“Put a compass to paper and trace a circle. Then tell me which other country [in the world] has such a concentration of places like Amalfi, Naples, Ischia, Procida, Sorrento, Positano, Pompeii, and Capri”

Although he uses to enjoy Capri from his very large motor-yacht Altair III (google it and you will understand what I mean), to be honest I think he’s absolutely right (and not because I’m Italian, of course!).

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Gulf of Naples (See Naples and Die)

Naples (Italy). The last weekend I was in Naples for a very special (personal) event. I arrived on Friday, and few minutes after the check-in at the hotel, I went immediately upstairs to the terrace to see the view and enjoy the sunset.

I knew that the landscape was “nice”, but I was not expecting such an amazing view! I spent there a lot of time, shooting photographs (of course!) and contemplating the Gulf of Naples, with the Vesuvio volcano and the Castel Nuovo, also known as Maschio Angioino.

During the shooting, with this landscape in front of my eyes, I was thinking about the famous quote “vedi Napoli e poi muori”, which can be translated as “see Naples and (then you can) die”. The meaning is simple: after visiting such a wonderful city, you will never see anything of more beautiful in your whole life.

This is what the German writer Johann Wolfgang von Goethe wrote in his book “Italian Journey” [1786 – 1788] during his visit to Naples:

I won’t say another word about the beauties of the city and its situation, which have been described and praised often. As they say here, “Vedi Napoli e poi muori! — See Naples and die!” One can’t blame the Neapolitan for never wanting to leave his city, nor its poets singing its praises in lofty hyperboles: it would be wonderful even if a few more Vesuvius were to rise in the neighborhood.

To be honest, me too: I did not want to leave Naples, its beautiful landscapes and its people. And on the plane, flying above the city on my way back home, I promised to myself that I will come back soon (also because I feel I’m too young to die!)


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Toledo Metro Station in Naples

Naples (Italy). Here I’m back again with another photograph from a recent weekend in Naples. This city surprised me a lot, its beauty was far beyond my expectations and it was such a pleasure photographing around it! I will come back to Naples as soon as possible, one weekend only was really too short!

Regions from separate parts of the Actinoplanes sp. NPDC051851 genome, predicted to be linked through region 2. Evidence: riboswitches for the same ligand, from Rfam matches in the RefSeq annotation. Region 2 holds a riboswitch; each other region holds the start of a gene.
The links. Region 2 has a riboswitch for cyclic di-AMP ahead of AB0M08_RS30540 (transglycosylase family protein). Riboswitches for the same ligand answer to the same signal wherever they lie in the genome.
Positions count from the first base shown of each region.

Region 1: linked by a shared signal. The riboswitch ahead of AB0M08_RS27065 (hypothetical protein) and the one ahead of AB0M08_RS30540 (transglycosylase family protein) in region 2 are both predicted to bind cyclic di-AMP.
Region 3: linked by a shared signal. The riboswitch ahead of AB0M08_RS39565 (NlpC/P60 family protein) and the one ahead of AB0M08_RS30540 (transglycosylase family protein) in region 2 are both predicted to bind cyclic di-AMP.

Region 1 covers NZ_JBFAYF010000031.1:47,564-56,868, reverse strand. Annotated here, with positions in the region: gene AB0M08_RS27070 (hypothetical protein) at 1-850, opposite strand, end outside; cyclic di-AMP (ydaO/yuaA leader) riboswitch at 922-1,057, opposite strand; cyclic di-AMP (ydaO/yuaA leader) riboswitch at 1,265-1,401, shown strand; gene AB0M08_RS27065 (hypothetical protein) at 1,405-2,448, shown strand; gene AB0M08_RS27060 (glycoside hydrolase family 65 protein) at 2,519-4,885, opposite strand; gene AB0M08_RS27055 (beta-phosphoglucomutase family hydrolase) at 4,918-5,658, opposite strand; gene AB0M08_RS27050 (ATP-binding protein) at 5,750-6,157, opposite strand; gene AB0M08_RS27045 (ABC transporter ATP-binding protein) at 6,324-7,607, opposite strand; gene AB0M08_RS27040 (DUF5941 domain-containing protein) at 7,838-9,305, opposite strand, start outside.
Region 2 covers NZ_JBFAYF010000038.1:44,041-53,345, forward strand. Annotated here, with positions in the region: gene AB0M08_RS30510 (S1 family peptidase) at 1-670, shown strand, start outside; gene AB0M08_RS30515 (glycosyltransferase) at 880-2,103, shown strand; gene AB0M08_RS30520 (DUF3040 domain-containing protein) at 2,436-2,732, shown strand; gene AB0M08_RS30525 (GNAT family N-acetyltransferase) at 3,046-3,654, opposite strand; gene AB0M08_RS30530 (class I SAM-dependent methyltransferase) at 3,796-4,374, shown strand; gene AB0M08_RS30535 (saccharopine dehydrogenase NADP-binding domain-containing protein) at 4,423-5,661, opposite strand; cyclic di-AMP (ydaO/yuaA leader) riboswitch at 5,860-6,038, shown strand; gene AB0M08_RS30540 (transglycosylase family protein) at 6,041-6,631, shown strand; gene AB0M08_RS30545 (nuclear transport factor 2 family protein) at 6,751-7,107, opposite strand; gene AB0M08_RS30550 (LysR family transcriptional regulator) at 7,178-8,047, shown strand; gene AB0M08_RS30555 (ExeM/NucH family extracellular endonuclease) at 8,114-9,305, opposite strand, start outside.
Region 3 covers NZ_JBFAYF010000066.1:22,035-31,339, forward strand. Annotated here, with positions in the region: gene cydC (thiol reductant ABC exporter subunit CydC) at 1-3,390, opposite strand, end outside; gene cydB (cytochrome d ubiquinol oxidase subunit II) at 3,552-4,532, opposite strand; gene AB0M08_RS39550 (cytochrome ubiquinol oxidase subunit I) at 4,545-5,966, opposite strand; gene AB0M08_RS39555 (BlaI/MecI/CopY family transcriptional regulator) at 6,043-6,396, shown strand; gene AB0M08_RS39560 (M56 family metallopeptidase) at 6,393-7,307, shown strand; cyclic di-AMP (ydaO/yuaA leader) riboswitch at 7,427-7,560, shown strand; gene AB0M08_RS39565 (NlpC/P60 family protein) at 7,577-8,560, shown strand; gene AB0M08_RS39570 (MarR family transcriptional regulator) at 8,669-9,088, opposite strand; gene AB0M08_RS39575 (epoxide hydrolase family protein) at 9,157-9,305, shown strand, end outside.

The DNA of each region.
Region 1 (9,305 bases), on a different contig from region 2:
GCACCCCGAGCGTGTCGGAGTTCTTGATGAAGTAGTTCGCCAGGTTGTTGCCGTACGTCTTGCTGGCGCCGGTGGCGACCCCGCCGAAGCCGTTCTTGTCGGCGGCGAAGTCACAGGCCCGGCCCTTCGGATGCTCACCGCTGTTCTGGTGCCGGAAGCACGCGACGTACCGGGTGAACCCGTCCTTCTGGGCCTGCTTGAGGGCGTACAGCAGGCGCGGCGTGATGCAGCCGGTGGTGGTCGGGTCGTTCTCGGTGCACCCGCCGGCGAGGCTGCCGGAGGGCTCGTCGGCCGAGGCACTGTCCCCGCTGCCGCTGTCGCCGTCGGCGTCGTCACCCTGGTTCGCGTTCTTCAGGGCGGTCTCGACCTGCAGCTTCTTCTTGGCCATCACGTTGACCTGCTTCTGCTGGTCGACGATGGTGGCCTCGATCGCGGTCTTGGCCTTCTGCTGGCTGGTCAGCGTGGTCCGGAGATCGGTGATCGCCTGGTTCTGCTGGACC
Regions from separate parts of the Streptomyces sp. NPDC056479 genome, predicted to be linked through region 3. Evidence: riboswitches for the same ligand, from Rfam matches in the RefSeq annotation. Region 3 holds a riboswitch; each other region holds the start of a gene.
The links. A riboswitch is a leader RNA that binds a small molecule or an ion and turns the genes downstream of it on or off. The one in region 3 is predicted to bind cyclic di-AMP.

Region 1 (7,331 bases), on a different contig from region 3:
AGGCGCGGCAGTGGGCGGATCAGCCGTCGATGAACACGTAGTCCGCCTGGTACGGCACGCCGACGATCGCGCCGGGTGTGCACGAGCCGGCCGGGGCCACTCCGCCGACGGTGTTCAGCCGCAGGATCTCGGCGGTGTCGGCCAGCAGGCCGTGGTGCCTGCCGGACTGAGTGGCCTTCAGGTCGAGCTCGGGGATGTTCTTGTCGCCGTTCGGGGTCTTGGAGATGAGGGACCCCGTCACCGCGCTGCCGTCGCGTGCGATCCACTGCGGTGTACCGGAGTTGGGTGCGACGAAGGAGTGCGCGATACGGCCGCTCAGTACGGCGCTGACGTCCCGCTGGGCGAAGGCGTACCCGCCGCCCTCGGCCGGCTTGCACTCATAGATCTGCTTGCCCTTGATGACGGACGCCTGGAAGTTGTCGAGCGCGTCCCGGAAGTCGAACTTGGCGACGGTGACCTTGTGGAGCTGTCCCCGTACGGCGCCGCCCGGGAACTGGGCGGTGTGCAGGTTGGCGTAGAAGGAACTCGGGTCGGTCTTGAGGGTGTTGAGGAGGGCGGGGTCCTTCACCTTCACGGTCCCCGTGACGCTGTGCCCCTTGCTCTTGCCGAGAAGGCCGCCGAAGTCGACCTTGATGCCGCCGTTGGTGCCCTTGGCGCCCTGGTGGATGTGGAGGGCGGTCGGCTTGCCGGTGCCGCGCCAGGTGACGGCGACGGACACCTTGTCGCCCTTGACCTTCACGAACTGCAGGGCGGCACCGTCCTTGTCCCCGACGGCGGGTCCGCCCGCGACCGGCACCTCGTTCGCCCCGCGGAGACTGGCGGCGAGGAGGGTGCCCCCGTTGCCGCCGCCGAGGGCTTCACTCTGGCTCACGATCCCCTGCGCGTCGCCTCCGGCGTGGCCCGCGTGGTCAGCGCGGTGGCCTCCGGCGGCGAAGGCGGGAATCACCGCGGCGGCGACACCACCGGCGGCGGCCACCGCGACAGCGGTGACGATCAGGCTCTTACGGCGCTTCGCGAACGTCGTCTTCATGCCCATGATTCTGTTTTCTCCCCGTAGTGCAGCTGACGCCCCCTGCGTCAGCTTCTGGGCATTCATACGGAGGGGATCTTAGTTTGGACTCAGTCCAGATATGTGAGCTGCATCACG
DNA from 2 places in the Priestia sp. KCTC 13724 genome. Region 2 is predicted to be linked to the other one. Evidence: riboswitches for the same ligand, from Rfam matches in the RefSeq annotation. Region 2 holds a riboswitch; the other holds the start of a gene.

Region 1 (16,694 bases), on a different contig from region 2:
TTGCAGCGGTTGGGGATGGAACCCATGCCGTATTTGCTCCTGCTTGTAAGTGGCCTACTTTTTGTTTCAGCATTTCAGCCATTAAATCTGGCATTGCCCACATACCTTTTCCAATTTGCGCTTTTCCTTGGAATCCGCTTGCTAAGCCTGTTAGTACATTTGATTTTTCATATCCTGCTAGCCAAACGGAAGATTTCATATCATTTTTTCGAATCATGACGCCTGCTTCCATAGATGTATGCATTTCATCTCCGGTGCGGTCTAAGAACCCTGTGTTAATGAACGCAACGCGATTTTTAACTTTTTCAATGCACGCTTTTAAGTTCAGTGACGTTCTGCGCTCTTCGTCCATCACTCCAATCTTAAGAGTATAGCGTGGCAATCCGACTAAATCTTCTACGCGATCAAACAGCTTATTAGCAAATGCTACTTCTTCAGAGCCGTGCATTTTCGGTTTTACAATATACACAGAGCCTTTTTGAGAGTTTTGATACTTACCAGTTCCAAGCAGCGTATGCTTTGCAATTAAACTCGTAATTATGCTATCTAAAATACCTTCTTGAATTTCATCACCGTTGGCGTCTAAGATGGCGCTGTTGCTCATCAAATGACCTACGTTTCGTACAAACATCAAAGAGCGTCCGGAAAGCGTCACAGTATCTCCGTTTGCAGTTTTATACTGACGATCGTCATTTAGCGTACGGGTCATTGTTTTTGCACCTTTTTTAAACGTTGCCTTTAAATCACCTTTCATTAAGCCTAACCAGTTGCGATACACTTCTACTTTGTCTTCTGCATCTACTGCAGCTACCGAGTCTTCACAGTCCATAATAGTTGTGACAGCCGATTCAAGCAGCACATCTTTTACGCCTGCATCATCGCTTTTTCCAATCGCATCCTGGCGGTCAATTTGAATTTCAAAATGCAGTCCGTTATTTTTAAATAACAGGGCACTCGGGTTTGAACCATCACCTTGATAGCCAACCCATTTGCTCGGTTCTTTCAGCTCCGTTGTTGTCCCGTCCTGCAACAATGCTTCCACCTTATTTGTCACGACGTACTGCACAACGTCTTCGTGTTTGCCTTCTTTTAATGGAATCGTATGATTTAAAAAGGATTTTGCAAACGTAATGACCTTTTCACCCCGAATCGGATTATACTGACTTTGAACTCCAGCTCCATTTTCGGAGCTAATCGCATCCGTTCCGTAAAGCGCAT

The photo posted here represents the Toledo Metro Station: I wanted to visit it – and I was lucky, it was very few minutes on foot from my hotel! – because it has been recognized by the Daily Telegraph as the most impressive underground railway station in Europe. Also the popular website “Bored Panda” has ranked it at the number one in the list of the 15 most beautiful metro stations in the world.

But beyond rankings and lists, which are quite tough to fill out, it is worth to underline that the Toledo Metro Station is not the only one deserving a visit, being part of a larger project called “Stazioni dell’Arte” (Art Stations), developed with the involvement of many artists and architects such as Gae Aulenti and Alessandro Mendini.

I personally found the concept of “Art Stations” something of very interesting, both culturally and socially: the idea that a metro station – which is normally dark, dirty and distractedly used by people to move from a point to another – can on the other side become a place of interest by itself, is not common nor banal. And it demonstrates how things can be done in a beautiful way without en excessive extra-cost.

It was the first time in my life I had bought a metro ticket just to see the station and not to catch a train, but – let me say – I cannot complain at all for this!

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Piazza del Plebiscito

Naples (Italy). Considered as one of the most beautiful square in Italy, Piazza del Plebiscito with its 25,000 square meters is one of the largest one in the Country, and is it is today a very popular landmark in Naples. The current shape dates back to the XIX century (during the Napoleonic period) and the name itself comes from October 21st, 1860 when with a plebiscite the local Regno delle Due Sicilie became part of the Regno di Sardegna (Kingdom of Sardinia).

And the “Basilica Reale Pontificia di San Francesco di Paola” photographed here on an early Saturday morning photo-walk around Naples some weeks ago, is probably the most famous building in Piazza del Plebiscito. If you want to really enjoy this place, try to select a moment when it’s not too crowded, walk along the colonnade and visit the Basilica interior, which resembles – and it’s not a coincidence – the Pantheon in Rome.

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Have You Ever Seen The Rain?

Naples (Italy). Photographing a rainstorm over the sea can be interesting, since the photo doesn’t say if the clouds are coming or are going away from the observer, and everyone can decide to see the first or the second case. It’s a matter of being pessimistic or optimistic, everyone is free to choose…

Of course I prefer optimism. If you are like me, good choice! Not only because

life is like a mirror, and it’ll smile at you if you smile at it,

but also because it’s the correct one: oh yes, I can confirm that in this photo the clouds and the storm were going away…